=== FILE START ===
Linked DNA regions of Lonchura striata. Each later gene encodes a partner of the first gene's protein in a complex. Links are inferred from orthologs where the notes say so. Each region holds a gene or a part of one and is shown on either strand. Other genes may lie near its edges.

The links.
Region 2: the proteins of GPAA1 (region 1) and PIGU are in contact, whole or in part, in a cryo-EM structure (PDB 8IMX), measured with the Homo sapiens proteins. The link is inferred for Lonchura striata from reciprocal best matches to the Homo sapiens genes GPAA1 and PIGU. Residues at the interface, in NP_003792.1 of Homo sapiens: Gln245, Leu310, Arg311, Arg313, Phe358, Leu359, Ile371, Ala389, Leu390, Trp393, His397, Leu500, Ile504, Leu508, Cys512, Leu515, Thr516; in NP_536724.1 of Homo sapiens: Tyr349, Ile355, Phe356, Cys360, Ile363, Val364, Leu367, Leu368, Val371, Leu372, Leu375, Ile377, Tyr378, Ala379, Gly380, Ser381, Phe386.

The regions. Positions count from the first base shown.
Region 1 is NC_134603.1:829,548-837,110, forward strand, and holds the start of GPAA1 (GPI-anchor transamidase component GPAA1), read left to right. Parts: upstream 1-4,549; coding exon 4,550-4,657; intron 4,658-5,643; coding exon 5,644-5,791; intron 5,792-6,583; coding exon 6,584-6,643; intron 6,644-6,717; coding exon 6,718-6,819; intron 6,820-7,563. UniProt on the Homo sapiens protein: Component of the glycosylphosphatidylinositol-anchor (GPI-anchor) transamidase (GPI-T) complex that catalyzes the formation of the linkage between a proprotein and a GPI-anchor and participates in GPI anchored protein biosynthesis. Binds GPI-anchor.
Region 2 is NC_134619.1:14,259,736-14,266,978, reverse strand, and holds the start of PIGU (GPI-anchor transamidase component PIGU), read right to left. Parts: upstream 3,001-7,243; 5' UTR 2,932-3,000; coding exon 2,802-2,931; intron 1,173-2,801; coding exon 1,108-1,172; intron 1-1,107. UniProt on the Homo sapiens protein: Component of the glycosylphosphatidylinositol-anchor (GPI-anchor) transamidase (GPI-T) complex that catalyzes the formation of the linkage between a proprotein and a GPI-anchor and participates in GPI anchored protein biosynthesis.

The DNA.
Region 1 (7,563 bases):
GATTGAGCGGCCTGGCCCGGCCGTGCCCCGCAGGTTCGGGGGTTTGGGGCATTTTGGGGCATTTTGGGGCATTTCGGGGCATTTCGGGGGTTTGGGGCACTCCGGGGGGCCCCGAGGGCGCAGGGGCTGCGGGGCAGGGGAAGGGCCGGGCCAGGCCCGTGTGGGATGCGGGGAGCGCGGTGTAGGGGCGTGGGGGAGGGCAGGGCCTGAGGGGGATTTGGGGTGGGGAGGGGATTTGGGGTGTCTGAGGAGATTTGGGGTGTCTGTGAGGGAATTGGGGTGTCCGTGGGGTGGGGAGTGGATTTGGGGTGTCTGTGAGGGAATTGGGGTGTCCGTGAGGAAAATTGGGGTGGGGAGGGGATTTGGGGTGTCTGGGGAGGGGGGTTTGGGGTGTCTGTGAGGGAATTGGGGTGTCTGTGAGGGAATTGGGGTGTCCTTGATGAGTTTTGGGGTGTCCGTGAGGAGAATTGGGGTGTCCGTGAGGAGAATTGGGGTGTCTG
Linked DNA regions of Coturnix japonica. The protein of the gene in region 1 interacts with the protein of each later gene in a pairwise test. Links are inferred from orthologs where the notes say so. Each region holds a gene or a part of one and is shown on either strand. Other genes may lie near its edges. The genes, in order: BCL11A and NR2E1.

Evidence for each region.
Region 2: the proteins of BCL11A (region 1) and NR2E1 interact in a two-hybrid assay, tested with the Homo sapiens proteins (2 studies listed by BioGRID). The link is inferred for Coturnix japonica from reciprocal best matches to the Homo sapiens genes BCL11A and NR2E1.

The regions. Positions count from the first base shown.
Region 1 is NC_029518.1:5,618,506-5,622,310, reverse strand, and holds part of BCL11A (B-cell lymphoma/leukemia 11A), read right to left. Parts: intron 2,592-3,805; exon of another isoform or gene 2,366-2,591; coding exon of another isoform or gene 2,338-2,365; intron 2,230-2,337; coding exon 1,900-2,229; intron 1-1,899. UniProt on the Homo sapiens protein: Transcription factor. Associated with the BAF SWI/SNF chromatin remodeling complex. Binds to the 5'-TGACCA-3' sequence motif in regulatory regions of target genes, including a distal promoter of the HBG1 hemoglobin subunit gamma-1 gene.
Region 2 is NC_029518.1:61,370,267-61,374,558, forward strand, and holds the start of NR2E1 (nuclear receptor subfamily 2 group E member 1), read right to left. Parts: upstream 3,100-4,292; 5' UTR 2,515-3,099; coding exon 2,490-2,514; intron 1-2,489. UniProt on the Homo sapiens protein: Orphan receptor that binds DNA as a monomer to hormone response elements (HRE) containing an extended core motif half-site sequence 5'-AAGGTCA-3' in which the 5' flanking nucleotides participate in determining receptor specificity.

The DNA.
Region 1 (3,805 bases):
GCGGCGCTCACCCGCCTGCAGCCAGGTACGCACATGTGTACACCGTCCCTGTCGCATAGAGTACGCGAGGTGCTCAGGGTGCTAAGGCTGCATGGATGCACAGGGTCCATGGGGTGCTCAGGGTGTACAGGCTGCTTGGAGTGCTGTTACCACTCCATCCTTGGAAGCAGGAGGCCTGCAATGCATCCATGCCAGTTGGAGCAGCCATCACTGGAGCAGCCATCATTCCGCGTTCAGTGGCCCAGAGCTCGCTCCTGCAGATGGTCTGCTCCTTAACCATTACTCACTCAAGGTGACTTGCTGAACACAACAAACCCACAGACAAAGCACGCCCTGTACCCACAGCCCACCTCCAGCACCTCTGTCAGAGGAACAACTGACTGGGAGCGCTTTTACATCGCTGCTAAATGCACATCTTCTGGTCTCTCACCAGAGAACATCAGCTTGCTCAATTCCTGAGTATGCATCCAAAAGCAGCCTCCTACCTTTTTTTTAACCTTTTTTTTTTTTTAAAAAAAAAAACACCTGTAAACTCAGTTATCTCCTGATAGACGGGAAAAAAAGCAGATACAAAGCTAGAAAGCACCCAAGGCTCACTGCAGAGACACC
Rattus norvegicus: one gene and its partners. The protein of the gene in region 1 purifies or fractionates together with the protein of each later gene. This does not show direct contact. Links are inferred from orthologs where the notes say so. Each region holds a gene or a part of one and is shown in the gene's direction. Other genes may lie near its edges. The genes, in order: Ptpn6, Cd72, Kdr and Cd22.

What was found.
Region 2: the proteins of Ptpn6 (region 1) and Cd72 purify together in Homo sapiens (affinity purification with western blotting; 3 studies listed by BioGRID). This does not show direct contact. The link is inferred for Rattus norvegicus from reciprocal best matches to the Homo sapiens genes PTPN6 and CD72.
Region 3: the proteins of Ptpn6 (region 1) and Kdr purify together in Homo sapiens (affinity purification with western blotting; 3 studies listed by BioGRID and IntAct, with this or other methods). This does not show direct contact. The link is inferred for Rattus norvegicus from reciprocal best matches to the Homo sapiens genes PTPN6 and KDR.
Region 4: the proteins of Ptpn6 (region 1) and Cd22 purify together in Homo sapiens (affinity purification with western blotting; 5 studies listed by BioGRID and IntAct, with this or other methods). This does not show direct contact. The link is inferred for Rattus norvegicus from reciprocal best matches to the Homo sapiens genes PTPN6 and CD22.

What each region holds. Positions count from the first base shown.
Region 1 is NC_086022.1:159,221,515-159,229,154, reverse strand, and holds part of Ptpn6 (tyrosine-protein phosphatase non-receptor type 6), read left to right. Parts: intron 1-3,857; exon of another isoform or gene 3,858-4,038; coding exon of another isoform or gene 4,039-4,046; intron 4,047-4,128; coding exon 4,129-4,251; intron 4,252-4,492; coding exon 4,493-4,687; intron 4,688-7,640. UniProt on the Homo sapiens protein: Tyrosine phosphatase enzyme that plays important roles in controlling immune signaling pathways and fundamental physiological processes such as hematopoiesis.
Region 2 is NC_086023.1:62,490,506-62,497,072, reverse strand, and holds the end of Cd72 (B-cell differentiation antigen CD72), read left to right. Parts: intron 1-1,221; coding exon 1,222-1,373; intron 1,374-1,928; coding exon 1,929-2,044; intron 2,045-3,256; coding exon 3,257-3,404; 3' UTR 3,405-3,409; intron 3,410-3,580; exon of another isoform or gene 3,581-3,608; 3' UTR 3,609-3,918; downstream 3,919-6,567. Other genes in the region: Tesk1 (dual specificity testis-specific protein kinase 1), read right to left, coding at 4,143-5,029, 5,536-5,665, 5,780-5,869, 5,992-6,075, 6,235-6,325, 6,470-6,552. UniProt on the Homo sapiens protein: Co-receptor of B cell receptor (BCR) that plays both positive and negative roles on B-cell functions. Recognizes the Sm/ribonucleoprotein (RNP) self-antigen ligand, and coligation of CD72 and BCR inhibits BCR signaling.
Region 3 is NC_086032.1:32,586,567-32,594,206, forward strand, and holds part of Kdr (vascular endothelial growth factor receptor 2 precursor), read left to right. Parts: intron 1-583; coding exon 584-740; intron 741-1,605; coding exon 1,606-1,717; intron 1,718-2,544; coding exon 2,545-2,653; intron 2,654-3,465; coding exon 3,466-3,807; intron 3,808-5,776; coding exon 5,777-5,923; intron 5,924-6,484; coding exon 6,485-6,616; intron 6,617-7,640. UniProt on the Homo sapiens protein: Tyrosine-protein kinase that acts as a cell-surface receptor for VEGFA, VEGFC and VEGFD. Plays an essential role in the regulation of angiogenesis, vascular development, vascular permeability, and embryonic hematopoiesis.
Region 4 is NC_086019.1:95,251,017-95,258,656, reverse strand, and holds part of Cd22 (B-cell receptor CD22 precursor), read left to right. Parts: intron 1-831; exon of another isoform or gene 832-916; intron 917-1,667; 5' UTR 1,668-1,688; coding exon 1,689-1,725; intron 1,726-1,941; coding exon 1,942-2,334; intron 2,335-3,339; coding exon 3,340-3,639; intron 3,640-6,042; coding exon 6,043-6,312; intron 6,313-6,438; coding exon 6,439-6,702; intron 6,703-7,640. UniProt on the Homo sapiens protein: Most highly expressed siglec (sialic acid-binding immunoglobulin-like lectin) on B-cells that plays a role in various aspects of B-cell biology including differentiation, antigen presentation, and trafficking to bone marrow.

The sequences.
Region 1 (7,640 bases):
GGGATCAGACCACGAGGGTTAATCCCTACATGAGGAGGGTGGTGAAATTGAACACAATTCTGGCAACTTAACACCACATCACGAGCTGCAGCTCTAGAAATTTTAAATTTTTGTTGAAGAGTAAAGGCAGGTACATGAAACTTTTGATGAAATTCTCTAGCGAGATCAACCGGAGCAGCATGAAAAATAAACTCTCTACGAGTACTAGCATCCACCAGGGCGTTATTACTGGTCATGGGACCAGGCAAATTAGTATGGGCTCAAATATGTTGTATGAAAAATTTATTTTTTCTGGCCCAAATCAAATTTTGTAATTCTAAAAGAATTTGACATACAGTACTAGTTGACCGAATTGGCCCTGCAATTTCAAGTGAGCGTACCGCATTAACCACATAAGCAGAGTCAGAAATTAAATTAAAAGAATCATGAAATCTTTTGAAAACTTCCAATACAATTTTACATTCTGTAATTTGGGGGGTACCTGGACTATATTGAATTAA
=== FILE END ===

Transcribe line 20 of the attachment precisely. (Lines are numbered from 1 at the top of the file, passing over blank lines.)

What was found.